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On Mon, Jul 1, 2013 at 10:26 AM, Robert G. Brown wrote:
The ocean is (approximately) isostatic -- certainly there is little
reason to think that it is on average anything but isostatic -- and we
HAVE no baseline for the depth of the middle ocean. It is damn
difficult to measure ocean level even at the shore -- and I say this
watching the tide come up outside my window. The tide varies constantly
with the moon, the sun, the wind, the local air pressure, and more.
Differentiating a long run increase at all is pretty difficult. But I
certainly trust the tide gauge record more than anything else because it
is a single, reasonably consistent collection of measurements mostly
made long before any thumbs were applied to scales to support "AGW",
catastrophic or otherwise.
The point you do not make as solidly as you might is that the failure of
tide gauge data to "accelerate" suggests that there has been no
acceleration of the rate of land-based ice melt, the only source of
actual additional real volume of the ocean. I have asserted for some
time that the ocean itself is the best global thermometer we've got,
because precisely as you note, coastal levels represent an UPPER BOUND
on the expansion warming of coastal waters. All of them. This in turn
is a boundary condition on the entire ocean. If there is land ice melt
going into the oceans, this actually DECREASES one's expectation of
coastal warming as then the increase in SL at the coasts has to be split
between land ice melt and thermal expansion, which strictly reduces the
contribution from thermal expansion. Land ice melt is the only "real"
increase in oceanic volume, and the only thing likely to significantly
impact coastal SLR in the long run, because the ocean is isostatic and
cooling in one hemisphere where it is warming in another so that even
local thermal expansion in one place is balanced by small changes in
prevailing currents to maintain isostasis.
The fundamental problem is that the actual rate of EITHER tide gauge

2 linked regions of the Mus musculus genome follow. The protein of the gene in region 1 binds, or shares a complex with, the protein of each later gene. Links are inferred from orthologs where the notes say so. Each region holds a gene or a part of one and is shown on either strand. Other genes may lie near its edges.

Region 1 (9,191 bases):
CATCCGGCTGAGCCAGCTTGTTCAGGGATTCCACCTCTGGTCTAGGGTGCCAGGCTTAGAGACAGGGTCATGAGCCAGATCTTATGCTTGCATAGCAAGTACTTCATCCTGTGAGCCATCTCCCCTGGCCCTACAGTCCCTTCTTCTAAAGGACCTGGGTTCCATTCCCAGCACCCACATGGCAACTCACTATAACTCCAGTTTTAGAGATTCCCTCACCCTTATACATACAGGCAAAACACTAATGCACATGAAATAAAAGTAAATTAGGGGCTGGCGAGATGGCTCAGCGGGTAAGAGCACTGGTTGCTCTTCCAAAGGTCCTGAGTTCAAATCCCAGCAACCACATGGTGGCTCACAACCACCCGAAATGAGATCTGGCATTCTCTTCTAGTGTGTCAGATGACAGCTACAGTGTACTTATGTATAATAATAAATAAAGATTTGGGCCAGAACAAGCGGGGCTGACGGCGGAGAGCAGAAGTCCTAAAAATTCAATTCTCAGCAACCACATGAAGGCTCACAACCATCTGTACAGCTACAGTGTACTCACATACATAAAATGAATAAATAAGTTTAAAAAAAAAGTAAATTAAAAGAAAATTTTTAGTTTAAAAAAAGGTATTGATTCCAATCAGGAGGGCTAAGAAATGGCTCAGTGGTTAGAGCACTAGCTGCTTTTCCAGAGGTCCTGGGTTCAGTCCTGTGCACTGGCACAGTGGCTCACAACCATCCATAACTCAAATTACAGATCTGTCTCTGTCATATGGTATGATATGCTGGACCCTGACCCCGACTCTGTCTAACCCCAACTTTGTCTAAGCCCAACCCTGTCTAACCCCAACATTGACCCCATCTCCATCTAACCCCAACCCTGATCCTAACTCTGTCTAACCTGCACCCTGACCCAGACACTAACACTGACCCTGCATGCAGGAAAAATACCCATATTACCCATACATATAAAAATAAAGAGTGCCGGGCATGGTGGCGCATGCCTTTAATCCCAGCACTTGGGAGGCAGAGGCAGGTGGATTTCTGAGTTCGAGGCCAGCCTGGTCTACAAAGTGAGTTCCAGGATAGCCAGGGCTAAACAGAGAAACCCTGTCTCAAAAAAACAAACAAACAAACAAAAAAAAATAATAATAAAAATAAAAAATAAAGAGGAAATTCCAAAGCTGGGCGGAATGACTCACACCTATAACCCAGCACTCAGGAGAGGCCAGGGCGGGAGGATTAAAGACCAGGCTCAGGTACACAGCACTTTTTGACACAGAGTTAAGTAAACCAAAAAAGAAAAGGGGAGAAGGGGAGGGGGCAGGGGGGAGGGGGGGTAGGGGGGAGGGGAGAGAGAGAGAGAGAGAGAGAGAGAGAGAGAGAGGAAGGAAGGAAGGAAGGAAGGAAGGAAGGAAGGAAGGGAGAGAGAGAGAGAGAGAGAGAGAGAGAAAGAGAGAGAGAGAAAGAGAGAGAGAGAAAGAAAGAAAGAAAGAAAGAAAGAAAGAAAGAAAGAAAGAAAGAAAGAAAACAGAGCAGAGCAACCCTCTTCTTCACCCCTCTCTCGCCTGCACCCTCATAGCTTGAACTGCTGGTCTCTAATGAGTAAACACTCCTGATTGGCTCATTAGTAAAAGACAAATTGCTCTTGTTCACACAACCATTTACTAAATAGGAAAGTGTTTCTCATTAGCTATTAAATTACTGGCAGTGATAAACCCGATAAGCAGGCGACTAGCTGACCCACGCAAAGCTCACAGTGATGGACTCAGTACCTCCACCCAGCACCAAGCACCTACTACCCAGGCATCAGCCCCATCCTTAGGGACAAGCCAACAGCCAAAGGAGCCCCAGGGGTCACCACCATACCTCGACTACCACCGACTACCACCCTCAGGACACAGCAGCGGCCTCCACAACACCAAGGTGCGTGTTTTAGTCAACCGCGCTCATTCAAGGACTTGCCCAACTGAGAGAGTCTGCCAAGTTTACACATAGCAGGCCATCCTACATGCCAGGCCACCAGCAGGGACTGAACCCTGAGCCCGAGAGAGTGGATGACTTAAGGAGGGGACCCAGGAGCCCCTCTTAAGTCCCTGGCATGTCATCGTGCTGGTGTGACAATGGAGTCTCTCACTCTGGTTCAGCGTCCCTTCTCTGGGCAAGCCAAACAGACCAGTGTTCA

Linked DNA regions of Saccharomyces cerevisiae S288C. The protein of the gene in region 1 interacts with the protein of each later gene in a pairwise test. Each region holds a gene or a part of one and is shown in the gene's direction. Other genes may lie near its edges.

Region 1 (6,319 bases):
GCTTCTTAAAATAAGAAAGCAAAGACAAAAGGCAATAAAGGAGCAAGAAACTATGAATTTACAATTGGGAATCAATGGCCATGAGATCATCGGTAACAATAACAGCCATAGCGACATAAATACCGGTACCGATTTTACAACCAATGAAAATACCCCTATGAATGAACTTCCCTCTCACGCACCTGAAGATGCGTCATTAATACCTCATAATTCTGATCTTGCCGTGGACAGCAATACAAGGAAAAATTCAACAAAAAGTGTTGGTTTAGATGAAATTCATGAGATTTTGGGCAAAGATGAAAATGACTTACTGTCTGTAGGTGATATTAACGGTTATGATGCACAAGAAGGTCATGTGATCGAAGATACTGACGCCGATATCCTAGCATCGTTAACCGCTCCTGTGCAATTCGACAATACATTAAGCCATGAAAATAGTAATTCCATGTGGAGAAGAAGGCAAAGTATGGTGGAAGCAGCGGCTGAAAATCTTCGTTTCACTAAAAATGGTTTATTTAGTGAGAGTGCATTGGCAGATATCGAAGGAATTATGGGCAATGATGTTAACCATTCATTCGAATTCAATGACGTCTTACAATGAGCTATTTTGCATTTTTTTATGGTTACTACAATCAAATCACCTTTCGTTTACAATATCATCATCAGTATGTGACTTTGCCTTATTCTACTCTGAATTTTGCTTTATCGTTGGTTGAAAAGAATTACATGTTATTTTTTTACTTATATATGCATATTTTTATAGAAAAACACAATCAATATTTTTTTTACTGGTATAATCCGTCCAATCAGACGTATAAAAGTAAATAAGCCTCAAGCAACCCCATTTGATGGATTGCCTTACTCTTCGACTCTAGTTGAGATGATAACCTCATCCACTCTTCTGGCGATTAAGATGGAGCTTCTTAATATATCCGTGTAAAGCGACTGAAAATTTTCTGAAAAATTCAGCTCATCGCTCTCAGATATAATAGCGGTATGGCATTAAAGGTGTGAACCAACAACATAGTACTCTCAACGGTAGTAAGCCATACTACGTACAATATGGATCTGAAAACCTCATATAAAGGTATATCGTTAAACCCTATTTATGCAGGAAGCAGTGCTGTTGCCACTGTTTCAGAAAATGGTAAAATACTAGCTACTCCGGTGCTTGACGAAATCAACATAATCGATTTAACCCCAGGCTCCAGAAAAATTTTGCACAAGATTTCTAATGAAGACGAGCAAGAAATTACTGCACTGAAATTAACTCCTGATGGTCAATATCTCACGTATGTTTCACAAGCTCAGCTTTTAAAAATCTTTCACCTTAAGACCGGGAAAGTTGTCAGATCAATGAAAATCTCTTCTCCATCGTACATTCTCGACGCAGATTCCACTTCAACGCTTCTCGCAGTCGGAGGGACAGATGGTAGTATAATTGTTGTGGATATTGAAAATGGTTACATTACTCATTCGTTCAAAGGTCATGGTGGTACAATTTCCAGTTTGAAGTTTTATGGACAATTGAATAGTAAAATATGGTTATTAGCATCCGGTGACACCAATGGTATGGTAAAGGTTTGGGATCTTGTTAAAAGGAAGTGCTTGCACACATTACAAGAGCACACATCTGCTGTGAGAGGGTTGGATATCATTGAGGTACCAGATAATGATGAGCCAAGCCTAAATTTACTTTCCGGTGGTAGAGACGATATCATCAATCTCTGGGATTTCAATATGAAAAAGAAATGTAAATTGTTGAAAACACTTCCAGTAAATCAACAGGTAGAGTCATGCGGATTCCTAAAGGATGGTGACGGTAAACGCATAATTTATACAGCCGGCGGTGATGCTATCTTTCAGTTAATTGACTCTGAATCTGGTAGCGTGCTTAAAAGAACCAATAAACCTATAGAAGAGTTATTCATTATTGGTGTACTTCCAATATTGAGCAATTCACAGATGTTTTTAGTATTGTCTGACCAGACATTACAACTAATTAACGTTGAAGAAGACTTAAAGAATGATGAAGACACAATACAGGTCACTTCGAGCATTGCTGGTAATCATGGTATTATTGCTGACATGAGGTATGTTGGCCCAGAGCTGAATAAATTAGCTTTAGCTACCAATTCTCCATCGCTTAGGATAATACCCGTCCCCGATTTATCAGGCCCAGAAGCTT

data OR satellite data projects out to around a foot of SLR by 2100,
utterly ignorable, just as the 9+ inches we have had since 1870 was not
even noticed by the people living on the sea. I have asked my
neighbors, who have lived on the ocean where I'm staying in Beaufort for
over 40 years (since their back yards were built up from a sandspit
island with a small sea wall), if they have observed any increase in SL.
In principle, they should have had around 3-4 inches over 40 years, but
they cannot see it -- their docks are still out of water on the highest
of spring tides, their yards are still underwater on a storm surge from
a hurricane (which happens here as it has happened here before over all
40 years, every four or five years), it is still impossible to launch a
boat from the ramp in my backyard at anything but high tide. The
barnacles on the piers of their docks and the sea wall itself tell the
same story -- the line where they survive has not visibly increased over
the entire multi-decade lifetime of dock pilings or the sea wall.
Personally, I think Hansen's assertion of 5 meter SLR by 2100 to be
criminal, the equivalent of yelling fire in a movie theater because you
think that the theater MIGHT catch on fire in 90 years because you think
that the movie theater's projector MIGHT overheat by then. I think
taking steps now as if there will be even 1 meter of SLR by 2100 is
silly. Right now, the sensible rate to use as a projection of the
future is one inch per decade. Even Trenberth, hardly a skeptic,
acknowledges as much -- SLR even according to the probably inflated
satellite record is a whopping 30-35 cm/century.
If this rate really does change, it isn't going to do so overnight.
There will be DECADES to react. Spending money as if we know what SLR
is going to do 80 years from now when it isn't doing it now is just
Robert G. Brown
Duke University Dept. of Physics, Box 90305
Durham, N.C. 27708-0305